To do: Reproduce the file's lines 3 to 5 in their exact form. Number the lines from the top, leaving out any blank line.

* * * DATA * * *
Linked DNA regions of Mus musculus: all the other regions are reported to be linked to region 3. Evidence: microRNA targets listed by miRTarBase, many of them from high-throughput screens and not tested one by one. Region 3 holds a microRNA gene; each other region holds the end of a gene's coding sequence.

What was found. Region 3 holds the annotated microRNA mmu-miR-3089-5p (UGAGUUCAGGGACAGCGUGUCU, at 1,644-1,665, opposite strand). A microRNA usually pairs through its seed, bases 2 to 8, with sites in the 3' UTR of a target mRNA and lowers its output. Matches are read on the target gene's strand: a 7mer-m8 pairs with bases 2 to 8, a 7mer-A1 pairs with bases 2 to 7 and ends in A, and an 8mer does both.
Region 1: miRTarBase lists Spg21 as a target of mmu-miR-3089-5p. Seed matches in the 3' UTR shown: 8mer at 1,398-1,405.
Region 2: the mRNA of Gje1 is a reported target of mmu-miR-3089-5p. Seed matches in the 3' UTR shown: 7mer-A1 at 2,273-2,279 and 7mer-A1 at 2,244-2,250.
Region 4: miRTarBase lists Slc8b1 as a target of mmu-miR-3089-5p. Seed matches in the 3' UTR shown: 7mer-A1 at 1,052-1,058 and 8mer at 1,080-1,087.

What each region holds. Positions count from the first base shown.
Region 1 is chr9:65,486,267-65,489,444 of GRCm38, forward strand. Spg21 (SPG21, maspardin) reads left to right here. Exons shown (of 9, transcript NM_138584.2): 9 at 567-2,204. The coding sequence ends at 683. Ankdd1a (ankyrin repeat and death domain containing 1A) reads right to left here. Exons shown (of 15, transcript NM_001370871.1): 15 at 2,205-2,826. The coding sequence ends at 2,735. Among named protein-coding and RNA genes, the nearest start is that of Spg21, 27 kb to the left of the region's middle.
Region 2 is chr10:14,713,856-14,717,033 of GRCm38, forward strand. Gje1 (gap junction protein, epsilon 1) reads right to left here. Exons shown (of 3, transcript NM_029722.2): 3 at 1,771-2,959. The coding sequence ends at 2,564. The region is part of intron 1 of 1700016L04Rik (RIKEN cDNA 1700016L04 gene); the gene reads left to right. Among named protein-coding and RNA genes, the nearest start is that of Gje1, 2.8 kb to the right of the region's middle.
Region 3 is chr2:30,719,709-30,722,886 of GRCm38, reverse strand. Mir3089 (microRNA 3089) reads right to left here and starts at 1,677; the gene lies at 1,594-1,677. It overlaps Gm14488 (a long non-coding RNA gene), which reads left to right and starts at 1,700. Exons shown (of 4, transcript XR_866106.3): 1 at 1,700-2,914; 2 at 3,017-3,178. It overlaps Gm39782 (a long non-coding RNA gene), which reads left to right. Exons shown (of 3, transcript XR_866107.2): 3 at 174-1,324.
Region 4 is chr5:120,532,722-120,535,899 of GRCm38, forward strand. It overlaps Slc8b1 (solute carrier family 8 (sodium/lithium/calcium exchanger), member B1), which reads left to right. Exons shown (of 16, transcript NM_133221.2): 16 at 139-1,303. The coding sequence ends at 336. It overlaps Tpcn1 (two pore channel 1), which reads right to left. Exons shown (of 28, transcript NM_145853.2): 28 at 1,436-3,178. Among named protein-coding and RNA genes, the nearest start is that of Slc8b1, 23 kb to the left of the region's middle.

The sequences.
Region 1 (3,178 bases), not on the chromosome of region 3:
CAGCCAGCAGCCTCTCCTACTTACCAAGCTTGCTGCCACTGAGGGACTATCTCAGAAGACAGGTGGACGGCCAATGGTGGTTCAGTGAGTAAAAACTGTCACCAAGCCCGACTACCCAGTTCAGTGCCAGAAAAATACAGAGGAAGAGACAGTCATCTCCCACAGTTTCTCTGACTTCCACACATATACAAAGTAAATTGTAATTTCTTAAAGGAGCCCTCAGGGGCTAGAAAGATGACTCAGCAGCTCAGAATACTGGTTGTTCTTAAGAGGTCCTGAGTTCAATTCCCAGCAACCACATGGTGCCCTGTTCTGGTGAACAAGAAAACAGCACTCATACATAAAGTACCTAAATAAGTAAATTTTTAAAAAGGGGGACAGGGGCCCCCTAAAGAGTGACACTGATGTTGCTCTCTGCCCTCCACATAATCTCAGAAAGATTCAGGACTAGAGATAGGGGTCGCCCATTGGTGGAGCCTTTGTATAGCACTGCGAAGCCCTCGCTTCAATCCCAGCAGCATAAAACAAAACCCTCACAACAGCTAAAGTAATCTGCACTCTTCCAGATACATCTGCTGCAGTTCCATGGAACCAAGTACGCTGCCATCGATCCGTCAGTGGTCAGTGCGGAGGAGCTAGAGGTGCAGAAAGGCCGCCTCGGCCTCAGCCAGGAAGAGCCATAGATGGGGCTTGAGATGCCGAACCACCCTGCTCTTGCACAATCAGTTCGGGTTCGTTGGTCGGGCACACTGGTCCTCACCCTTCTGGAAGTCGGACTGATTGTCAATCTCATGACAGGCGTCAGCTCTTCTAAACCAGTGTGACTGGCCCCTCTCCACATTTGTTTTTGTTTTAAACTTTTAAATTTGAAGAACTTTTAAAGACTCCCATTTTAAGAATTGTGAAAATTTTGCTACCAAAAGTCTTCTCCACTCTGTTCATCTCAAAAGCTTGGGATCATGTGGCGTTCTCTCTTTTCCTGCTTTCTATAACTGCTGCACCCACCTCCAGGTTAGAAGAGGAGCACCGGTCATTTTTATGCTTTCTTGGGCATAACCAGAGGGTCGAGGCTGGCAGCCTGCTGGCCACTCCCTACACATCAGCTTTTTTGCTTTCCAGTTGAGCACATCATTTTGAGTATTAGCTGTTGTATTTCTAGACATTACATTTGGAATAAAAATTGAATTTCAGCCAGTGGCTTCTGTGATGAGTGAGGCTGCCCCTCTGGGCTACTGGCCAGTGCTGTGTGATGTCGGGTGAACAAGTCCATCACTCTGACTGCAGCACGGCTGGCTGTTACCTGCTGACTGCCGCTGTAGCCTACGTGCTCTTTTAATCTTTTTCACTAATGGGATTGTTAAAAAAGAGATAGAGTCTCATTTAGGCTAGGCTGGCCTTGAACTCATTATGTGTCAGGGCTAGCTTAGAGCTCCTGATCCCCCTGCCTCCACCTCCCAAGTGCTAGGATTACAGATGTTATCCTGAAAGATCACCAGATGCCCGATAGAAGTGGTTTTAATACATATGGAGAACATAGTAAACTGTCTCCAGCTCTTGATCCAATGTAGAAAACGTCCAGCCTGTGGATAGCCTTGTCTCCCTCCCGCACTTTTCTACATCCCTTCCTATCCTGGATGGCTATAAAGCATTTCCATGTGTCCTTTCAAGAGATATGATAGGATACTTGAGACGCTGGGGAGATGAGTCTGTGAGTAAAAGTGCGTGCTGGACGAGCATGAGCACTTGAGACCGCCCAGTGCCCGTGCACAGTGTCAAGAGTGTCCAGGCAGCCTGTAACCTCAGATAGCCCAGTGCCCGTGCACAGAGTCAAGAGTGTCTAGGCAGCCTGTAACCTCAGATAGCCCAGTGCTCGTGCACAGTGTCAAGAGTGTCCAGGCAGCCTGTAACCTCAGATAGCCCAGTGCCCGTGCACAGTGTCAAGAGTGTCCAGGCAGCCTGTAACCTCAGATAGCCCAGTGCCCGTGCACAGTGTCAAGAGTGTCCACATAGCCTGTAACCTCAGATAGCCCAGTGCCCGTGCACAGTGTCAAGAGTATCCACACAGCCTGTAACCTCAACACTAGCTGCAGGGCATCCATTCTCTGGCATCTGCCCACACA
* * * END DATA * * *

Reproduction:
Region 1: miRTarBase lists Spg21 as a target of mmu-miR-3089-5p. Seed matches in the 3' UTR shown: 8mer at 1,398-1,405.
Region 2: the mRNA of Gje1 is a reported target of mmu-miR-3089-5p. Seed matches in the 3' UTR shown: 7mer-A1 at 2,273-2,279 and 7mer-A1 at 2,244-2,250.
Region 4: miRTarBase lists Slc8b1 as a target of mmu-miR-3089-5p. Seed matches in the 3' UTR shown: 7mer-A1 at 1,052-1,058 and 8mer at 1,080-1,087.